I think what happened is that our admin’s techie had left some notes about the settings used for the WordPress installation, including database username, password, etc. Then the admin had gone to install bbPress, in the correct assumption that installation should be straightforward and compatible with WordPress.
However, I believe the problem is that the techie had left a note about table prefix, but had not explained to the admin that all the other settings must be as written but the prefix must not.
The admin had simply filled in what was written, and bbPress did what it does, and changed WordPress’s database tables.
So, who’s at fault?
I believe the problem here was a misunderstanding – to all of us who have done a million installations of a thousand different software applications, it’s very obvious what the table prefix is, and what it does. However, I don’t believe I’ve ever seen it written down, or the dangers of using an existing value.
Let’s look at the bbPress installation again, this time with the ‘?’ expanded:
It says “If you are running multiple bbPress sites in a single database, you will probably want to change this.” While literally correct, this actually doesn’t explain what the prefix is or why it should be changed. And most importantly, it does not say “This value must be unique in your database, or it may overwrite your existing database tables.” The help text in bbPress’s case does not actually explain the danger of using existing values for the prefix.
The techie is also at fault. If leaving notes for someone, always make sure to explain anything which needs explaining. In this case, it should be something like “If installing new software, use these database access details, but make sure that you do not use these database table prefixes.” In fact, the table prefix should not have been in the notes at all – if the value is a default, then don’t write it down.
The admin is also at fault, for following the notes to the letter and filling in the prefix where the default value was actually perfect. I won’t fault him for installing software when the techie wasn’t at hand to point out mistakes, as there really shouldn’t have been any – the prefix error was actually quite easy to make; it just happened to have devastating effects.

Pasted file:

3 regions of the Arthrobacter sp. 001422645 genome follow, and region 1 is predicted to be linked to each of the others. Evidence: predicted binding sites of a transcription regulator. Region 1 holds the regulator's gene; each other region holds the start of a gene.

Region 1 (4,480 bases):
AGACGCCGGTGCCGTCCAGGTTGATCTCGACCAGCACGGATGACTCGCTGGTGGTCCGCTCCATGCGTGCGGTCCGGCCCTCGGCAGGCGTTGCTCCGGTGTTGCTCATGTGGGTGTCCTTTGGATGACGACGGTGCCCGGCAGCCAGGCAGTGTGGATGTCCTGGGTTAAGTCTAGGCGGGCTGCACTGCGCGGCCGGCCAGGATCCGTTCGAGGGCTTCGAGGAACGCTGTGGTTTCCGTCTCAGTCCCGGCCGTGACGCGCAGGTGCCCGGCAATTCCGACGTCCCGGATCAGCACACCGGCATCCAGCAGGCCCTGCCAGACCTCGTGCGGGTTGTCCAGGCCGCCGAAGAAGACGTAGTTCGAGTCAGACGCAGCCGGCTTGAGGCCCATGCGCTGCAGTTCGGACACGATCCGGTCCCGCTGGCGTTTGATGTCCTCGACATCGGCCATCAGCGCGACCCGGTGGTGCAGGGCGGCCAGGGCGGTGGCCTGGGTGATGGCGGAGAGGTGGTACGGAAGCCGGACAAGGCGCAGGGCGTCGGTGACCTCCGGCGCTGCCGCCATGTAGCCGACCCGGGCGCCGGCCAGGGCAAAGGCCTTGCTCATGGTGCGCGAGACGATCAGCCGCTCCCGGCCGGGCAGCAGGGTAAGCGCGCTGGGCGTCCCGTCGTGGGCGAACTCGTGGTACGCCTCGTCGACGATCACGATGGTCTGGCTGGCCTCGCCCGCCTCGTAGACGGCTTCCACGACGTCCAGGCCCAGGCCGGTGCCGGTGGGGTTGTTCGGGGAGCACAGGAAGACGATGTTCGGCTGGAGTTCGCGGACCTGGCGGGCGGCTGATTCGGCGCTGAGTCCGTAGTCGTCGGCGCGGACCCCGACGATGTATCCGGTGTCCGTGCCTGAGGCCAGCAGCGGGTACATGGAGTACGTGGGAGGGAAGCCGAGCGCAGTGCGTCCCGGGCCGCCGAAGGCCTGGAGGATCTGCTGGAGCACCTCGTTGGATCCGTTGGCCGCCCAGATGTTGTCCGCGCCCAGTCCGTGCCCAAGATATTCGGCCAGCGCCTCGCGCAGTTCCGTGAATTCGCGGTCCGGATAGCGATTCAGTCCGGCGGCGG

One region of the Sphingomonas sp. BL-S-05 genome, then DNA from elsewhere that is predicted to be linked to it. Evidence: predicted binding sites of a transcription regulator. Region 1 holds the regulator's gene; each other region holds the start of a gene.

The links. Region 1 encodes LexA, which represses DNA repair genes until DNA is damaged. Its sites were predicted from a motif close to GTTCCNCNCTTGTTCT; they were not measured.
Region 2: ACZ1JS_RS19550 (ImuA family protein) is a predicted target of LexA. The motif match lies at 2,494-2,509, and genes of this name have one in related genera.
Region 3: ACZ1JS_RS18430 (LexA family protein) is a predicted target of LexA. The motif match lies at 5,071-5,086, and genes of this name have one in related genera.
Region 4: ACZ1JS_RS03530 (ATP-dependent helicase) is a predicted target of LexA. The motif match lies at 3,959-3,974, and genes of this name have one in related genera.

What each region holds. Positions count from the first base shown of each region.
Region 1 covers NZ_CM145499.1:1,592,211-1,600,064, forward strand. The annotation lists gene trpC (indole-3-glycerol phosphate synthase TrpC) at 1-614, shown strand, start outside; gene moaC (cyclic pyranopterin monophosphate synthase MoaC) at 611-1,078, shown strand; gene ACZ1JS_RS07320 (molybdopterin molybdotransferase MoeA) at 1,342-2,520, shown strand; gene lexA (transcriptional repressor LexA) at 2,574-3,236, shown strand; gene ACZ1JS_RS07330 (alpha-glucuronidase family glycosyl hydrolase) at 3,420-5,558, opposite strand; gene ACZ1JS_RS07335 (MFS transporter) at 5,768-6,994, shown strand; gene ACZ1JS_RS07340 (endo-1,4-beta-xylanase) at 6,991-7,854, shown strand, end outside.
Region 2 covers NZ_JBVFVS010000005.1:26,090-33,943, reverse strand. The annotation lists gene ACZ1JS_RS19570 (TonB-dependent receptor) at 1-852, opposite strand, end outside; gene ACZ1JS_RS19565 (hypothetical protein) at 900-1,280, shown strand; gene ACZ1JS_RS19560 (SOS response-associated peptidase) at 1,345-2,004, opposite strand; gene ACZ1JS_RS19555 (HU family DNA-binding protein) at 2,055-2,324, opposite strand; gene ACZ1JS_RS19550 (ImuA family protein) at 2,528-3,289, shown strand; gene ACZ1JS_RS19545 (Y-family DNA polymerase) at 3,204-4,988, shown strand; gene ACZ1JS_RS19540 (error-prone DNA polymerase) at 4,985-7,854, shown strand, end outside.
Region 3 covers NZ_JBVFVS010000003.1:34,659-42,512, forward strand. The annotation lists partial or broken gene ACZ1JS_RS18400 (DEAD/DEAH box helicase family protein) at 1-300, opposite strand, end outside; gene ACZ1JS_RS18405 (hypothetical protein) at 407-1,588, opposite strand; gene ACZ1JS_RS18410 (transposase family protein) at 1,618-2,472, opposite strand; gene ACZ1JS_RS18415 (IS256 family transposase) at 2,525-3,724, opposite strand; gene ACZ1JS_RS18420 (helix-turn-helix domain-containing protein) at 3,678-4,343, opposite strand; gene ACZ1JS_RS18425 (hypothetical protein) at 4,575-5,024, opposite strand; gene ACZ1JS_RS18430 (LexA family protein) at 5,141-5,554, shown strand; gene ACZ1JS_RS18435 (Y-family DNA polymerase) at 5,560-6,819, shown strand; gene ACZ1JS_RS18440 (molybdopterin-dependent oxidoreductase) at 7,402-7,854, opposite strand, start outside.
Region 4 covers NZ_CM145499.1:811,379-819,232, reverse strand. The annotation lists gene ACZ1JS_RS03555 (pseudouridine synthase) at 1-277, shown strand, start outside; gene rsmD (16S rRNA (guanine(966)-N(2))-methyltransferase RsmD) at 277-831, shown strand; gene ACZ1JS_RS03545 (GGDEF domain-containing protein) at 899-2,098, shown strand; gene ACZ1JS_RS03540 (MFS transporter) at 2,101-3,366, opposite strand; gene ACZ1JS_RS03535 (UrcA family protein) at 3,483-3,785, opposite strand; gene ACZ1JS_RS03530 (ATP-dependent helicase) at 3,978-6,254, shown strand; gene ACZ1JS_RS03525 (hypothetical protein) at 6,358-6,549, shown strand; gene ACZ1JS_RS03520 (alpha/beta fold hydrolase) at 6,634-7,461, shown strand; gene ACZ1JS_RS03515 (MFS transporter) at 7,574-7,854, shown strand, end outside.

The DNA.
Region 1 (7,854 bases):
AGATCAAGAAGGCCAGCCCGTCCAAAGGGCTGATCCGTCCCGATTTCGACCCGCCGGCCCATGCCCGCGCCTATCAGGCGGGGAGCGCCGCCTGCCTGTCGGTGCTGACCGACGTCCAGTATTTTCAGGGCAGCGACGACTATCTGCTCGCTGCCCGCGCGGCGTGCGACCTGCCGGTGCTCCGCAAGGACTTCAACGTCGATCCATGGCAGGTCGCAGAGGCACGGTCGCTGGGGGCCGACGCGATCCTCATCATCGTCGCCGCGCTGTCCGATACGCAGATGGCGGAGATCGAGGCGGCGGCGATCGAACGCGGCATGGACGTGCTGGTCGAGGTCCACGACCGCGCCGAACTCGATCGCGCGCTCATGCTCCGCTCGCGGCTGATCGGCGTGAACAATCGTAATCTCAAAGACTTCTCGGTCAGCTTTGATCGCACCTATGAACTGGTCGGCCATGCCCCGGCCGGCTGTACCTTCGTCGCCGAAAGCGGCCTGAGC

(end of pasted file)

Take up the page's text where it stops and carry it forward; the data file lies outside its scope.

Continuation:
However, these are all minor faults. They’re all easy mistakes to make, and it was the combination of all three that caused the error.
Having said all that, I realise that I have someinstallers to check now to make sure I follow my own advice!
Based on some work I did for chapter 3 of jQuery 1.3 with PHP, I’ve created a plugin to encapsulate the remote selectbox trick.
The idea of this is that in a lot of cases, there may be huge select boxes in your forms, but the selected value might not ever need to change. For example, if you have a country list, and you’re pretty sure that the user is in Ireland, then it might be pointless to have a full list of countries in there if it’s unlikely to be changed.
Notice that when you click the select box, it’s populated with countries. However, the source of the page does not include those countries in the HTML. So how does it do it?
How it does it is to add a focus event to the selectbox, which populates it only when it’s actually about to be changed. In this case, the missing options are in a file named countries.html which is 9k in size. So, by using this trick, we’ve saved 9k in bandwidth. Multiply that by the amount of large selectboxes in your forms, and it could be considerable.
All that’s needed is to include a single option in there to indicate the default, then run .remoteselectoptions() on the selectbox, telling it what url it should grab the options from.
In case you need to do some checking on the server-side based on the current selected item, the script calls the option source with a selected GET parameter set to the current selected option’s value. You might set the url to a PHP script for example, which would build up the option list based on that selected item.